Title for Vondroušová peak of Wimbledon to remember for Czechs

Markéta Vondroušová

Czech tennis has just enjoyed an unforgettable weekend. Markéta Vondroušová became the first ever unseeded champion of Wimbledon in women’s singles, while Barbora Strýcová lifted the women’s doubles titles in her last appearance at the All England Club.

Markéta Vondroušová | Photo: Tetsu Joko,  ČTK/AP

Markéta Vondroušová, who is 24, caused one of the biggest sensations at Wimbledon in years by lifting the women’s singles title on Saturday.

She was the first unseeded player to lift the title in the modern era. What’s more she had been dropped by her sponsor earlier in the year, had missed half of last season after wrist surgery – and felt she had zero chance on grass.

So her 6-4 6-4 final win over the favourite Ons Jabeur of Tunisia left Vondroušová reeling almost as much as the Centre Court crowd.

She spoke to Czech Radio after her stunning victory.

“I’ve got to say I would never have thought I had a chance here, also due to how I played here in the past. And I really didn’t have a good relationship with grass! That makes it all the more unbelievable to me. When I came here I said, Let’s see if I can make it through the first round – and now look what’s happening. It’s great how everyone is enjoying it so much.”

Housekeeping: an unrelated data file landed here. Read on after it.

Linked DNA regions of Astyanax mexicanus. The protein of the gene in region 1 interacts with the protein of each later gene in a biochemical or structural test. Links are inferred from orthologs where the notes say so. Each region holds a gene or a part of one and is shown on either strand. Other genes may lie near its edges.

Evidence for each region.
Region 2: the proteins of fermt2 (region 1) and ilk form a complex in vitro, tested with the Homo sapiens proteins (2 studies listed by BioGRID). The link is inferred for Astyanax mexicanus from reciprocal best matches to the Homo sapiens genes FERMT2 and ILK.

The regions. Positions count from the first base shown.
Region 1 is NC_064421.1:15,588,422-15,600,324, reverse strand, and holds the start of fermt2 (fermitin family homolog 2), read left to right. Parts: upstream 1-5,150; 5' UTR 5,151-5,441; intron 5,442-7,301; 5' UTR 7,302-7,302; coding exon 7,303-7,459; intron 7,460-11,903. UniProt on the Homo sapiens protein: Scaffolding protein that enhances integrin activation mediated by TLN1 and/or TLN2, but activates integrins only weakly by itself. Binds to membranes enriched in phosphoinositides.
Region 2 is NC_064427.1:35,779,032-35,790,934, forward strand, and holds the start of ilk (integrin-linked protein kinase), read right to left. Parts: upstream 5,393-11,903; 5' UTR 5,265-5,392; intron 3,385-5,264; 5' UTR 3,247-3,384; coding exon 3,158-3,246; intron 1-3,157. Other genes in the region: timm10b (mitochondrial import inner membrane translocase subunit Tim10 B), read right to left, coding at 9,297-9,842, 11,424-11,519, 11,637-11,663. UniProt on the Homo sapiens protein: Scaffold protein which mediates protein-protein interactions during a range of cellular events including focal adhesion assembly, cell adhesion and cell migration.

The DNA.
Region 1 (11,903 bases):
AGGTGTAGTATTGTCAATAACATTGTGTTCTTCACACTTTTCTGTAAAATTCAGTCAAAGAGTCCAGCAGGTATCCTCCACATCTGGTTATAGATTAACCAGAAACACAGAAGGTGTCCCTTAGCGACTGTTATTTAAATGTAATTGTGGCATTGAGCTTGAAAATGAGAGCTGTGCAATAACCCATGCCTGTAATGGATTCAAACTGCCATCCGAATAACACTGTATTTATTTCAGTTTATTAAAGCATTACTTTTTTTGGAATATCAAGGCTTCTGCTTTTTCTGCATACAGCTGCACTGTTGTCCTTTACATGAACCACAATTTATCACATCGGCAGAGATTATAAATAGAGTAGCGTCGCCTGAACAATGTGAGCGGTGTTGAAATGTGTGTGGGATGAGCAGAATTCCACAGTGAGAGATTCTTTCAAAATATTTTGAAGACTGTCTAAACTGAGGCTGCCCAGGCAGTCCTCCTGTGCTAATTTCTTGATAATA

Martina Navrátilová  (1956) Czech tennis player  (and American citizen cince 1981). She won the Grand Slam tournament eight times. She dominated women's tennis in the 1980s and won every major tournament. | Photo: ČTK

Watching on as Markéta Vondroušová made history on Saturday was Prague-born Martina Navrátilová, who herself won in singles at Wimbledon a record nine times after defecting from communist Czechoslovakia to the US.

“Of course I was supporting her. I was also rooting for Ons Jabeur almost as much, but I was up for Markéta more. She kept her nerve better, she played her own tennis better than Ons did. Also she is left-handed, which helped her a bit.”

But why has Vondroušová – who has jumped to ninth in the world rankings – come good now, with her first ever Grand Slam title? Navrátilová offered this explanation to Czech Radio.

“She was frequently injured, so she didn’t have enough game time behind her on grass. Then she started believing in herself more and the results were good and maybe she said, Actually I can play on grass. Now she plays great on grass so hopefully she will have self-belief.”

But Vondroušová wasn’t the only Czech success at the weekend. At her last Wimbledon, Barbora Strýcová lifted the women’s doubles title on Sunday with Hsieh Su-wie of Taiwan.

The pair beat Storm Hunter and Elise Mertens 7-5 6-4 for their second title together at the All England Club.

It really was a fairy tale goodbye to the tournament for Strýcová, who had been out of the sport for more than two years after giving birth to her first child and is retiring this season.

Meanwhile a new generation of Czech talent also impressed at Wimbledon. Alena Kovačková and Laura Samsonová won the junior doubles, while Jakub Filip also lifted a doubles title in that age category.

Author: Ian Willoughby
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